“You know,” my sister laughs, “this place reminds me of a big Woolworths.” I study my surroundings: miniature ceramic tiles on the walls, terra cotta floor, wide picture windows. “This place” is Wolfie Cohen’s Rascal House Restaurant, a Miami Beach institution that specializes in home cooking with a Jewish flair. Bright and airy, like a sprawling old dime store, the place can seat hundreds. There’s no turnstile at the entrance, but patrons are corralled, according to party size, into lanes separated by tubular chrome rails. Like Disney World.
Shaped like the letter “D,” the counter has room for dozens of diners. This late afternoon, only two of the red vinyl stools are occupied, both by elderly gentlemen. One of them works a crossword, and on three occasions, he asks his limping, white-haired waitress for assistance with the puzzle. Each time, she glances at the old fellow before brushing him off with a curt “I dunno” and a wave of her hand.
Our spacious booth—more red vinyl—sits directly in front of the kitchen. Throughout my meal, I watch as servers rush through the dual chrome doors. In the kitchen, a half-dozen sweating cooks in white aprons shuffle between steaming grills and long stainless tables. They mix, ladle, and plate food with the precision of carnival magicians. About waist-high and a few feet in diameter, a kettle way in the back of the kitchen likely holds the chicken matzo ball soup, a staple here.
A lethargic waiter, Ken, ambles toward our table and greets us. Overweight, with unkempt, oily hair and sleepy eyes, he speaks in short phrases—“turkey’s good”; “go for the beef”; “I’ll be back.” The menu lists hundreds of choices, from chopped liver and kasha varnishkas, to bacon and eggs and seafood, plus beer and wine.
Unable to decide, we spend fifteen minutes studying the menu. In general, the prices appear high. A simple grilled cheese sandwich, for instance, costs $6.95 a la carte, while a corned beef on rye goes for $10.95. Wolfie’s charges $2.25 for a sliced tomato, $1.95 for a dollop of sour cream, and $3.50 for a side of baked beans. However, $10.95 for a full dinner seems fair.
Ken returns and leans on the side of the booth, his crumpled white shirt falling out of his slacks. With arms folded and mouth wrinkled, the waiter listens as we order, not bothering to write down our selections. He looks bored or tired, or both, like he’s been on duty here since the place opened in 1954.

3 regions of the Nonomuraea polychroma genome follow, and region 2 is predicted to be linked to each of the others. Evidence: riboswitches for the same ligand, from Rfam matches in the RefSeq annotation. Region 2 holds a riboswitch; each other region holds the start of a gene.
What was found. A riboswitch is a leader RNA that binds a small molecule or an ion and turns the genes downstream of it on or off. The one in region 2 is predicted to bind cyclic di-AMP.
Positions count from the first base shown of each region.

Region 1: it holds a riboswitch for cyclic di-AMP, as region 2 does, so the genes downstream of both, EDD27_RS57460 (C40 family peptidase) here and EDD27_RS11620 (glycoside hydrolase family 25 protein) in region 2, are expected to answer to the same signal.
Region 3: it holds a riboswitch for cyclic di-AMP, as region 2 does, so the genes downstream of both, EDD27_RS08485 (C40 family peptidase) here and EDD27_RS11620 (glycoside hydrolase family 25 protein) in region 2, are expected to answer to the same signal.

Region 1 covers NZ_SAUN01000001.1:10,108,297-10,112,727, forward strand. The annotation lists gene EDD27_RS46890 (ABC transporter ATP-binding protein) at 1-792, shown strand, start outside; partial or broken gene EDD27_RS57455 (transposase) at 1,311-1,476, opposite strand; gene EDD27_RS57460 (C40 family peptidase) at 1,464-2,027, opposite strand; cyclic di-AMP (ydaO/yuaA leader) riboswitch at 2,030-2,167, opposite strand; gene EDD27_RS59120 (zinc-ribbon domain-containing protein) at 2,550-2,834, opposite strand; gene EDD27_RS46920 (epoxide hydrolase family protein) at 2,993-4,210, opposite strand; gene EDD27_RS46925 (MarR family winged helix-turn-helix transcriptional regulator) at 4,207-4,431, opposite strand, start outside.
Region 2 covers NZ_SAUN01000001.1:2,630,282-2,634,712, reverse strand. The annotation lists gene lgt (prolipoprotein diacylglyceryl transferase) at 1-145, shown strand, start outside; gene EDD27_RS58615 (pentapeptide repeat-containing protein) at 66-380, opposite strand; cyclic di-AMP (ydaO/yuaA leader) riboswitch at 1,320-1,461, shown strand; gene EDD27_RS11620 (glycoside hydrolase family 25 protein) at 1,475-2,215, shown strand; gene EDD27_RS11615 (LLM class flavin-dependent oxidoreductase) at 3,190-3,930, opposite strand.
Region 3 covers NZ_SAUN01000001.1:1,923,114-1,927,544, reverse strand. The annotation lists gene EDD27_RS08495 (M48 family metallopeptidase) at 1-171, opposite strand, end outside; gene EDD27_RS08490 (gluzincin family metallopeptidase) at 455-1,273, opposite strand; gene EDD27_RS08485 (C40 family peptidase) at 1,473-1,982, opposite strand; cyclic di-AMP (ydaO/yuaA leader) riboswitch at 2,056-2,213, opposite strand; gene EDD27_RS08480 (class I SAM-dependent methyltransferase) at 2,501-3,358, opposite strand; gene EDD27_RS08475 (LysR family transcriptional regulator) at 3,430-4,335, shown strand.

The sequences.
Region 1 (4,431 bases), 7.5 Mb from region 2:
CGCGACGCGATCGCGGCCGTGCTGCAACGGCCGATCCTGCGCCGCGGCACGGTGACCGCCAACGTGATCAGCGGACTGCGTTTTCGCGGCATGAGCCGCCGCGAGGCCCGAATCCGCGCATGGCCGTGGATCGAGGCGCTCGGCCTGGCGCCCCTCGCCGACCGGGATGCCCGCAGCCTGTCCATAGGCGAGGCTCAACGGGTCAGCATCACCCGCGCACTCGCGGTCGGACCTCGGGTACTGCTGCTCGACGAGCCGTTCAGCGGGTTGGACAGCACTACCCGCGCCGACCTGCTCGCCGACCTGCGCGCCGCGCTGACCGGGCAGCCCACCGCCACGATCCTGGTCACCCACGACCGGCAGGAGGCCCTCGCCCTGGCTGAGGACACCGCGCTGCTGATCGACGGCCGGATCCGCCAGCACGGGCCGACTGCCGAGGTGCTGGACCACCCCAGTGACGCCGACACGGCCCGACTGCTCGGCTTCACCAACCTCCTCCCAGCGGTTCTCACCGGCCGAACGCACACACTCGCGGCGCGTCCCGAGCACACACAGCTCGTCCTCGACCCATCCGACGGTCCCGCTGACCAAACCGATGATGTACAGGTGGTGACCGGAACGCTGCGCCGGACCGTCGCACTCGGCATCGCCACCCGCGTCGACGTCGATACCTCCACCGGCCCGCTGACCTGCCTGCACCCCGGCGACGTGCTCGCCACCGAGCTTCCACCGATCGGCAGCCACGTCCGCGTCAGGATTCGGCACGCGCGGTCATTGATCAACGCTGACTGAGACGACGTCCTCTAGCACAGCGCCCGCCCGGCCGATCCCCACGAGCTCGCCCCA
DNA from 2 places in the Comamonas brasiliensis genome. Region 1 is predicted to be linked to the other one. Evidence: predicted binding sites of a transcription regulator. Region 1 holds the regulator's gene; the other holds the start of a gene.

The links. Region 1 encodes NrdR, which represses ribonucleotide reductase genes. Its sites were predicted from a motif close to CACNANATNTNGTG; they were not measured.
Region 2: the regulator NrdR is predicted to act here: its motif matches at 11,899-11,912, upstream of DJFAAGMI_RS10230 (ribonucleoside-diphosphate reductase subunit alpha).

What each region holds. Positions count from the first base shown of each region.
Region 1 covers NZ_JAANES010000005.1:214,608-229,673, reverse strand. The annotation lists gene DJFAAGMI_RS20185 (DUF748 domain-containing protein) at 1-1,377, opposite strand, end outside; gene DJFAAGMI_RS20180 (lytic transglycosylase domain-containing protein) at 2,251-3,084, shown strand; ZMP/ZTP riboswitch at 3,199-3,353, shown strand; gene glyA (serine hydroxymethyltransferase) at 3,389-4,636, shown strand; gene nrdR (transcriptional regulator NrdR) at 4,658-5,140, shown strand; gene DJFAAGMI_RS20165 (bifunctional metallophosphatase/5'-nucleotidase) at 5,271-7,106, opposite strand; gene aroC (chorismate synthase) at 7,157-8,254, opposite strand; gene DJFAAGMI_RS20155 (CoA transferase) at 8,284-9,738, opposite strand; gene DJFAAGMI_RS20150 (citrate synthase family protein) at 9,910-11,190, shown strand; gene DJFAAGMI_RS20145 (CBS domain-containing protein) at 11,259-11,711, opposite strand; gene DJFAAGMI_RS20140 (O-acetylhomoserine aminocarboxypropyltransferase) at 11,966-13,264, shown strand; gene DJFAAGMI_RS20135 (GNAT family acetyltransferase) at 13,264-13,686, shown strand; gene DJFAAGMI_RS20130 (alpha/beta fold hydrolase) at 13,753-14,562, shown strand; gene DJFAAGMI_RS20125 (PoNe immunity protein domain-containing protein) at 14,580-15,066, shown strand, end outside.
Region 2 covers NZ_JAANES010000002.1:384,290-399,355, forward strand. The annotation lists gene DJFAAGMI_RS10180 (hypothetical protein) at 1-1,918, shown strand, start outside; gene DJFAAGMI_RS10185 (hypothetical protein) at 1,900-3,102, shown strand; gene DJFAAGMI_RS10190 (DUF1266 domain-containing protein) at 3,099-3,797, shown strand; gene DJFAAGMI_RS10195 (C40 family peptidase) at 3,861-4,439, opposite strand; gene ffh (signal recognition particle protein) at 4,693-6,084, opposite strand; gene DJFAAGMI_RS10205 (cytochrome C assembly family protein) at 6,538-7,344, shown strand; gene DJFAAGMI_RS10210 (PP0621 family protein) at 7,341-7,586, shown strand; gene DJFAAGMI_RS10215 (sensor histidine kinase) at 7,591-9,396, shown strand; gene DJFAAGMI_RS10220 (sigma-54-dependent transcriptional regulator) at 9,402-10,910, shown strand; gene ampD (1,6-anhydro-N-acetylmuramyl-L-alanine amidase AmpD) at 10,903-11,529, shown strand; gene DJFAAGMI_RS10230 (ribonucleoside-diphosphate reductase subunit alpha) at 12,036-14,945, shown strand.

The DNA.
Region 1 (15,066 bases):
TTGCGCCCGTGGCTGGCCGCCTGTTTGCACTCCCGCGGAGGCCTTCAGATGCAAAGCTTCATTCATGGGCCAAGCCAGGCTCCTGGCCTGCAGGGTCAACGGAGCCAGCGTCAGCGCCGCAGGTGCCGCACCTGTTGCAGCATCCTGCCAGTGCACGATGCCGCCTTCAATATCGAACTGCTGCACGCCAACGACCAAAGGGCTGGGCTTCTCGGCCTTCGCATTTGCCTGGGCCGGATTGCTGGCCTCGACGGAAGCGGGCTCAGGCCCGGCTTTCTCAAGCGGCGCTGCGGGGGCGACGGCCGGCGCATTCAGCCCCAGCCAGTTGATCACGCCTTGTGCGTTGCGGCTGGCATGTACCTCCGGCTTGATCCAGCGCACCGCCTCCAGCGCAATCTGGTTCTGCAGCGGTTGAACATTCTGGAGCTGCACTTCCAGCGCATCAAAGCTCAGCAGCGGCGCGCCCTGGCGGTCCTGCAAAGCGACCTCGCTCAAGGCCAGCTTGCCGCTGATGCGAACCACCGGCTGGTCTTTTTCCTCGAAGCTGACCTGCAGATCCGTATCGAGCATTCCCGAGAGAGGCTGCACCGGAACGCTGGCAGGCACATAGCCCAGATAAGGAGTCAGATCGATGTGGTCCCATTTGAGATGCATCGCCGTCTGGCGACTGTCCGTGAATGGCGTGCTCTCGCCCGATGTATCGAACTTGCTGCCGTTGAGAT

We begin with a trio of relishes—average kosher dills, crunchy coleslaw in vinegar, sweet and sour pickles. The breadbasket holds crisp bialys, soft bagels, onion flavored cocktail rye, and pumpernickel, all baked in house and tasty.
Two thick slices of meatloaf, each about as broad as the sole of a size ten boot, arrive on a plastic turkey platter. They’re flavorful and moist beneath spoonfuls of creamy mushroom gravy. Whipped mashed potatoes and rich creamed spinach accompany the entree. The beef stew contains chunks of tender meat, whole red potatoes, and peas and carrots in a syrupy tomato based sauce. A generous fillet lightly browned, the grilled chopped steak tastes like a basic hamburger, minus the bun. It’s served with crisp and hot French fries. Three members of our group share their meals and still have enough food left over to fill two large take out containers. As expected from a 24-hour diner, the strong coffee tastes great.
The extensive dessert menu could rival the offerings of any neighborhood bakery. It features classics like lemon meringue pie, strawberry shortcake, and pound cake, plus specialties such as coconut macaroons, bobka, and rugalas (walnut filled cookies). Dessert prices range from $2.50 for a single black and white cookie, to a whopping $5.95 for a slice of pie.
Full-page advertisements in local publications laud Wolfie Cohen’s Rascal House as “voted Best Delicatessen.” The ads emphasize the “fabulous home cooking,” and picture the busy storefront after dark. Also pictured is an attractive long-legged blonde in short shorts, a halter-top, and high heels. I expect—and hope—to find her type pouring coffee and balancing trays at the Rascal House. Instead, I find Ken and an equally sloppy wait staff in a fifty-year-old restaurant that has never seen an upgrade.
But the food at this Miami Beach landmark is good and plentiful, and just walking through the door feels like an about-face in time. F.W. Woolworth would feel right at home. Well, until he noticed the prices on the menu.